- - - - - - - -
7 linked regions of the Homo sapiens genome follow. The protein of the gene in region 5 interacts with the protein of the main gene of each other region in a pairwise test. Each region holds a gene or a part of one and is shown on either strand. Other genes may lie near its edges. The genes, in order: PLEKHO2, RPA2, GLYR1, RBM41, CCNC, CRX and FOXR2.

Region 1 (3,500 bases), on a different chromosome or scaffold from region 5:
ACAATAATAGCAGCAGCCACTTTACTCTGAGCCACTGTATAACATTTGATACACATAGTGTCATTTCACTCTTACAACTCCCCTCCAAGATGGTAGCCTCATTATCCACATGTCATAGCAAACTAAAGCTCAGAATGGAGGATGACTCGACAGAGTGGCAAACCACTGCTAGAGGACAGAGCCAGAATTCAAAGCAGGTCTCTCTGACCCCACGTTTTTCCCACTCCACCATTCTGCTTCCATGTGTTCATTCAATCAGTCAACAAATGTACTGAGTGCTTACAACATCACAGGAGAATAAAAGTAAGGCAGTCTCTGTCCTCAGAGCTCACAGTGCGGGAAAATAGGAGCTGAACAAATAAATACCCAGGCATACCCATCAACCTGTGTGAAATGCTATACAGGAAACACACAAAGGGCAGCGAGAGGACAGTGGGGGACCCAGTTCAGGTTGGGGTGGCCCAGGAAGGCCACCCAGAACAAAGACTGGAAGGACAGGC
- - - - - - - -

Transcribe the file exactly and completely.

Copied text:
7 linked regions of the Homo sapiens genome follow. The protein of the gene in region 5 interacts with the protein of the main gene of each other region in a pairwise test. Each region holds a gene or a part of one and is shown on either strand. Other genes may lie near its edges. The genes, in order: PLEKHO2, RPA2, GLYR1, RBM41, CCNC, CRX and FOXR2.

Region 1 (3,500 bases), on a different chromosome or scaffold from region 5:
ACAATAATAGCAGCAGCCACTTTACTCTGAGCCACTGTATAACATTTGATACACATAGTGTCATTTCACTCTTACAACTCCCCTCCAAGATGGTAGCCTCATTATCCACATGTCATAGCAAACTAAAGCTCAGAATGGAGGATGACTCGACAGAGTGGCAAACCACTGCTAGAGGACAGAGCCAGAATTCAAAGCAGGTCTCTCTGACCCCACGTTTTTCCCACTCCACCATTCTGCTTCCATGTGTTCATTCAATCAGTCAACAAATGTACTGAGTGCTTACAACATCACAGGAGAATAAAAGTAAGGCAGTCTCTGTCCTCAGAGCTCACAGTGCGGGAAAATAGGAGCTGAACAAATAAATACCCAGGCATACCCATCAACCTGTGTGAAATGCTATACAGGAAACACACAAAGGGCAGCGAGAGGACAGTGGGGGACCCAGTTCAGGTTGGGGTGGCCCAGGAAGGCCACCCAGAACAAAGACTGGAAGGACAGGC